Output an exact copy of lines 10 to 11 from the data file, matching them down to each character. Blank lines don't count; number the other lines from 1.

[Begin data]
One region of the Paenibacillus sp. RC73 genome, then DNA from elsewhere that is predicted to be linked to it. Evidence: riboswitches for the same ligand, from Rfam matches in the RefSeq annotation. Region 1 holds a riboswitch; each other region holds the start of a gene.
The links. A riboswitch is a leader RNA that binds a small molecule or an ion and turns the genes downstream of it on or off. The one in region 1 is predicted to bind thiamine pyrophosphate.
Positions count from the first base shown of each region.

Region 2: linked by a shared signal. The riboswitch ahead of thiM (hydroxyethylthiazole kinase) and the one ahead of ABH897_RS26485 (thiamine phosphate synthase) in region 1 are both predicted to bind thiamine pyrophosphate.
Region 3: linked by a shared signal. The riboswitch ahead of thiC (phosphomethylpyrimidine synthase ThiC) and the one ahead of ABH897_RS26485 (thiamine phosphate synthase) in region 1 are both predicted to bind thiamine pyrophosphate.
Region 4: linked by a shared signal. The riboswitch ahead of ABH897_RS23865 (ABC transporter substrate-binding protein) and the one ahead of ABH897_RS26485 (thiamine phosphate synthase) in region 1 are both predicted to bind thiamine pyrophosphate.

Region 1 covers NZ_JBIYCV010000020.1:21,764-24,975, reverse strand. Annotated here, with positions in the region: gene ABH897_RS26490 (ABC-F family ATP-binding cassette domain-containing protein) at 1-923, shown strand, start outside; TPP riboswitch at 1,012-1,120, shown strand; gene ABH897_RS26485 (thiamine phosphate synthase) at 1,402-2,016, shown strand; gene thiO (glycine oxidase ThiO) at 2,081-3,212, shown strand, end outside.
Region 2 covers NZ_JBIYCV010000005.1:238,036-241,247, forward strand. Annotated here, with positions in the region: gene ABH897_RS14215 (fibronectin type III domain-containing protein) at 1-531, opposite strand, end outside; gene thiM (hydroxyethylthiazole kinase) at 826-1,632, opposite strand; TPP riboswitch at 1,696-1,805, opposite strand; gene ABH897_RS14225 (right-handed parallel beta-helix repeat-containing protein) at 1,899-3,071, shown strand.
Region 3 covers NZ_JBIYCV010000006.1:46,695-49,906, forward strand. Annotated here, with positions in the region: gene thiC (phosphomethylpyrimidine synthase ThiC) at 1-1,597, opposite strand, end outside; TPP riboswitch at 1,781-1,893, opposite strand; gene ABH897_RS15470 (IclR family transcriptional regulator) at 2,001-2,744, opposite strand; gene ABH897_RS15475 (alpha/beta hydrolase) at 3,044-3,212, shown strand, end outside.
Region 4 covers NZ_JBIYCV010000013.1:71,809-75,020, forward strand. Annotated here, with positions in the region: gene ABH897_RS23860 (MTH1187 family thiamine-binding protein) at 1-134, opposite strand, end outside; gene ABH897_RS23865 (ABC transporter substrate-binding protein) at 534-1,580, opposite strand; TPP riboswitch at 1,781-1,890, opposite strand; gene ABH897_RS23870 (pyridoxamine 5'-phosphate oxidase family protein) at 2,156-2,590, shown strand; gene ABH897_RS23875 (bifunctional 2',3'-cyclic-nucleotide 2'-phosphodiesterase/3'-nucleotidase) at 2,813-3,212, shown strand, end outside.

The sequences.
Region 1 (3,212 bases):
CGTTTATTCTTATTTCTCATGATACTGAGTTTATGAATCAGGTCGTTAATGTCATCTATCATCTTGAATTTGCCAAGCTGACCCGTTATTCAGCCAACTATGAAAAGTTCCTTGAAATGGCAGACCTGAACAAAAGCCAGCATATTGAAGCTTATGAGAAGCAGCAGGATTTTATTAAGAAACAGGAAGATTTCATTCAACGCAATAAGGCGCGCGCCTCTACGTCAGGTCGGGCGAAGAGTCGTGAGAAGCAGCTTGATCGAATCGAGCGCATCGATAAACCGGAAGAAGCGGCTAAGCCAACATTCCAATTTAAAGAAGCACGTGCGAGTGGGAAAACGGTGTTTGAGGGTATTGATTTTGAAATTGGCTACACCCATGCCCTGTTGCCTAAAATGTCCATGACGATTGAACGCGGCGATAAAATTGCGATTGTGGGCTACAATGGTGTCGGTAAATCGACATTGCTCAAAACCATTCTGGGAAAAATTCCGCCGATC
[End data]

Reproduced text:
Region 4 covers NZ_JBIYCV010000013.1:71,809-75,020, forward strand. Annotated here, with positions in the region: gene ABH897_RS23860 (MTH1187 family thiamine-binding protein) at 1-134, opposite strand, end outside; gene ABH897_RS23865 (ABC transporter substrate-binding protein) at 534-1,580, opposite strand; TPP riboswitch at 1,781-1,890, opposite strand; gene ABH897_RS23870 (pyridoxamine 5'-phosphate oxidase family protein) at 2,156-2,590, shown strand; gene ABH897_RS23875 (bifunctional 2',3'-cyclic-nucleotide 2'-phosphodiesterase/3'-nucleotidase) at 2,813-3,212, shown strand, end outside.

The sequences.